The action at Chakan may be linked to the developments at the Pantnagar plant in Uttarakhand where the workers were deliberately denied from joining the Vishwa Kamgar Kalyan Sangathana ( VKKS ). The harrassment of workers at that plant led to the union at Chakan break the old agreement and make a fresh set of demands targetting an improvement of their working condition. The union leadership however, was limited from the start, by targeting shareholding in the company for workers as a ‘lasting’ means of improving worker’s wages. The leaflet distributed by the union expressed the ideological basis for their demand for shares, the belief in trusteeship, championed by Jamnalal Bajaj. This demand more than any other was what was highlighted by the union.

There were other issues as well. During the meetings, the question of condition of work for contract workers was raised more than once. Bajaj like every other major industry prefers the hiring of contract labor to use of permanent workforce. In the slump period in the auto industry, contract labor again gave way to the use of trainee workers. This together with the total productivity methods, squeezed out the highest possible productivity out of the workers at the plant, not to mention rendered them precarious owing to the contractual nature of work and the temporary or trainee status of the workers. However, the union did not raise these questions concretely in their charter of demands. On the contrary, the allotment of shares, which was stressed by the union, would only aid the management in exploiting the workers. With shareholding, the workers are tied in to the profits and losses of the company, and consequently, hostage to the policy of the management.

At no point was the tool down action directed towards more militant forms of protests like gheraos or factory occupations, or pickets. The result was that the company had a free hand in forcing the trainee workers to work overtime to compensate for production losses due to the tool down. Even though this was illegal, the union leadership preferred a legal course to tackling this than the more militant alternative of installing a gherrao of the factory. However, the enthusiasm of the young workers at the union ( their average age being 26 ), proved to be an inspiration for other workers to join in solidarity. The Shramik Ekta Mahasangh which was the umbrella body of industrial unions in the Chakan belt expressed their solidarity with the workers. However, no tool down action was taken by them.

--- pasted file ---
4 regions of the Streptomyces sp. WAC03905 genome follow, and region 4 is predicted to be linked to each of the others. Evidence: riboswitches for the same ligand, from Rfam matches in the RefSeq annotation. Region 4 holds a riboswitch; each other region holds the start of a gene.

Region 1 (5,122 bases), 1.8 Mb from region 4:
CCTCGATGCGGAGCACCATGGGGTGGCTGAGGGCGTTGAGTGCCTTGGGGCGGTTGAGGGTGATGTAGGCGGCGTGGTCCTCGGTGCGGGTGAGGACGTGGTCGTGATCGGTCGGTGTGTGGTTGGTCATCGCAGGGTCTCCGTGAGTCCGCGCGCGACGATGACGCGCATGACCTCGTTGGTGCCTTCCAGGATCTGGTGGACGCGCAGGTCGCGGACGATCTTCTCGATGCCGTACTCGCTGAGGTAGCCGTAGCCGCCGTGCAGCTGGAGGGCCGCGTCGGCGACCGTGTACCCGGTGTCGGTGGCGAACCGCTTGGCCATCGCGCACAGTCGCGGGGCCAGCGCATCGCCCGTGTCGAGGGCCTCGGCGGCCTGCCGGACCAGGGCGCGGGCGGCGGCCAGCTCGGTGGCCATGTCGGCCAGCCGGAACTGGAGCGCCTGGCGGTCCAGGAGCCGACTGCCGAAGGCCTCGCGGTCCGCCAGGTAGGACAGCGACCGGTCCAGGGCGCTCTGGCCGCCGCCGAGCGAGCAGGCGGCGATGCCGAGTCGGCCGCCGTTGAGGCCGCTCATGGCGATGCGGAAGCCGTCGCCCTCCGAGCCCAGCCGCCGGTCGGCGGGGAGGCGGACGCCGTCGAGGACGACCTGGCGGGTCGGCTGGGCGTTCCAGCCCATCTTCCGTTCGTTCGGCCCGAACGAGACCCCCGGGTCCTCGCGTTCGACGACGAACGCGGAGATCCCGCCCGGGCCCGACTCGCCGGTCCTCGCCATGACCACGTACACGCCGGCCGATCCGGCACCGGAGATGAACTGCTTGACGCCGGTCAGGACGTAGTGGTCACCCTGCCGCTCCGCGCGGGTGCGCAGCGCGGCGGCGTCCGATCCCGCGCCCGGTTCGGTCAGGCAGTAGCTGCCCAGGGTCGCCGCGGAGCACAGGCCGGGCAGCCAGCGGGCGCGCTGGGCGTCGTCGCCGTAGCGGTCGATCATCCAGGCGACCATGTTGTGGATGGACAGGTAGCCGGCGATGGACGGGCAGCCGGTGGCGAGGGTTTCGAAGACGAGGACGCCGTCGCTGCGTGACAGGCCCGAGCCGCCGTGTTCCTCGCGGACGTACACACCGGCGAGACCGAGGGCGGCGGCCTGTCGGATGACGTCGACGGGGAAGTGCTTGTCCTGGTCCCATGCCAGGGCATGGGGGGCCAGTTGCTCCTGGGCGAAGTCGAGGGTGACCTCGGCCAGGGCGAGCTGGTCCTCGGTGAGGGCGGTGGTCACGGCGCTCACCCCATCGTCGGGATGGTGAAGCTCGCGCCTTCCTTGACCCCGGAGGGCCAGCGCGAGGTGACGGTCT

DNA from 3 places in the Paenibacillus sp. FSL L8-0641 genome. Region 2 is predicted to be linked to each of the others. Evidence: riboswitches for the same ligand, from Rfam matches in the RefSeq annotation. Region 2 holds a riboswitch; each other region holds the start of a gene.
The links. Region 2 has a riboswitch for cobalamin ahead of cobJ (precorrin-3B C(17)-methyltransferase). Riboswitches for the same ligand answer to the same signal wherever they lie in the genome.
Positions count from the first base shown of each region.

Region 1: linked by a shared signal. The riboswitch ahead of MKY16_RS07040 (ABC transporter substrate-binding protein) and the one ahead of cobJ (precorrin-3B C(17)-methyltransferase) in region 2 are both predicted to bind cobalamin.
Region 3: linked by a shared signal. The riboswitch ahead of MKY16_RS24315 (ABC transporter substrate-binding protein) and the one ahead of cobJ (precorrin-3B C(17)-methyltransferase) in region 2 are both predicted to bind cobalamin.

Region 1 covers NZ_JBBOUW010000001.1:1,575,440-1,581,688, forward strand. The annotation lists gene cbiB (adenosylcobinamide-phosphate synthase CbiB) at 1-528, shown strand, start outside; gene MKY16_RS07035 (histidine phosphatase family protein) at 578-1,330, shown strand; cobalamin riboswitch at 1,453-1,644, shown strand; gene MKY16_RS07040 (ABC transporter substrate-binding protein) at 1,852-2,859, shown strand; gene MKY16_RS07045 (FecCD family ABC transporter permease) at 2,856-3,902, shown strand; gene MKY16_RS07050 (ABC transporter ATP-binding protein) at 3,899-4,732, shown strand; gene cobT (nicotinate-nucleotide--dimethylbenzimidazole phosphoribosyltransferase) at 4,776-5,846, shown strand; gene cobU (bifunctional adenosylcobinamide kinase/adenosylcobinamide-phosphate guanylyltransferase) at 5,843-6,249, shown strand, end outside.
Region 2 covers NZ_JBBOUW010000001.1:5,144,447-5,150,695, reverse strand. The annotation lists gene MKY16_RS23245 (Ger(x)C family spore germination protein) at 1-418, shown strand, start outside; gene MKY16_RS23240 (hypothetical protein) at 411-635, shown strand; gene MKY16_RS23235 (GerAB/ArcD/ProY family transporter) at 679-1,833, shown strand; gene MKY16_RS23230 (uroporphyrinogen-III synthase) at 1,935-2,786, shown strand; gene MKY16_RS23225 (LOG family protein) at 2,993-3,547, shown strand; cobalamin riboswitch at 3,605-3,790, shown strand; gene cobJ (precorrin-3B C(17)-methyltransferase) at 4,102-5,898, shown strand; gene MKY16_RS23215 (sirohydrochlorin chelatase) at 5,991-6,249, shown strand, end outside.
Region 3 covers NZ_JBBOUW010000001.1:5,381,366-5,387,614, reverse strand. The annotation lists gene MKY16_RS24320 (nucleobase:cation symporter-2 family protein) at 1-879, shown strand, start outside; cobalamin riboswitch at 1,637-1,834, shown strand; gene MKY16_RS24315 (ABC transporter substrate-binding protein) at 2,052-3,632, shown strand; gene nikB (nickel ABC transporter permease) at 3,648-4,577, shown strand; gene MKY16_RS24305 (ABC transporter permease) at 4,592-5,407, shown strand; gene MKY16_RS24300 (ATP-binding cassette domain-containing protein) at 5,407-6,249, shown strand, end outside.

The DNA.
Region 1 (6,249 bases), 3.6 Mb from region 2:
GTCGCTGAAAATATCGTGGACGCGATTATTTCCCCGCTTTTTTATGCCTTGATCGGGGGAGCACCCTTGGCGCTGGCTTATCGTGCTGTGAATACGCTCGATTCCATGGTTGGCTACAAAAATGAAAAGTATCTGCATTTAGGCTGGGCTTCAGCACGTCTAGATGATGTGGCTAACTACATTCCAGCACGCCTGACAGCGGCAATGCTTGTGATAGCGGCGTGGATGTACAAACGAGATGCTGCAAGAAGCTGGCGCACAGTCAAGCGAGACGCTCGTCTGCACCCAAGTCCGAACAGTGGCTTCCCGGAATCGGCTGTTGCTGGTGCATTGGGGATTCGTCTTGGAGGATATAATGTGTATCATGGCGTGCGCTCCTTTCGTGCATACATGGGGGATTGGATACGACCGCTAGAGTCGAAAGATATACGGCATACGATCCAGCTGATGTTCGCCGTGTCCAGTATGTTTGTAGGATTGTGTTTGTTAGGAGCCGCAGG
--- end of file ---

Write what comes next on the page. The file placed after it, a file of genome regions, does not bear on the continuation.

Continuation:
All in all, the workers at Bajaj had to go on their own. The workers showed both determination and unity in carrying on the tool down action for more than 50 days beginning from the 25th of June till August 14th. This was all despite management tactics of harrassment and attempts to break the strike, not to mention, threats of shifting production away from the Chakan plant to neighboring Aurangabad. In the end the strike was ended ‘unconditionally’. The union leadership under has promised to ‘continue to press for the demands raised by the strike action including wage revision’.

Thus, the work stoppage action ended without any demands conceded, and a murky uncertain future awaits for the suspended workers. The management feels emboldened with its success in ending the struggle without any concessions made, and in potential for shifting production to any other plant in the country.

The unity of workers which has been building up albeit in a somewhat distorted manner since the general strike of 2010, has tremendous implications for the future of the worker’s movement. The Bajaj tool down action represents both the problems and the potential in mobilizing workers in India.

The larger picture :

Though the action at Bajaj ended without consequence, the significance of this work stoppage action can’t be ignored in the larger picture. Since the beginning of market reforms and what is generally called ‘neo-liberal’ growth, the condition of workers in India has become more and more precarious. Contractorization, casualization and rationalization of workforce in addition to privatizations of public companies have added to the burdens of the working class. The ‘boom years’ of the Indian economy also saw the birth of a new phase of class struggle, with the workers at Honda revolting. Soon after, the Gurgaon industrial belt became the scene of the most significant labor movement in recent times centered around Maruti. The rest of the country has not been immune to this. It was not too long since the workers at Mahindra’s Nasik plant struck work after the arrest of it’s union leadership there.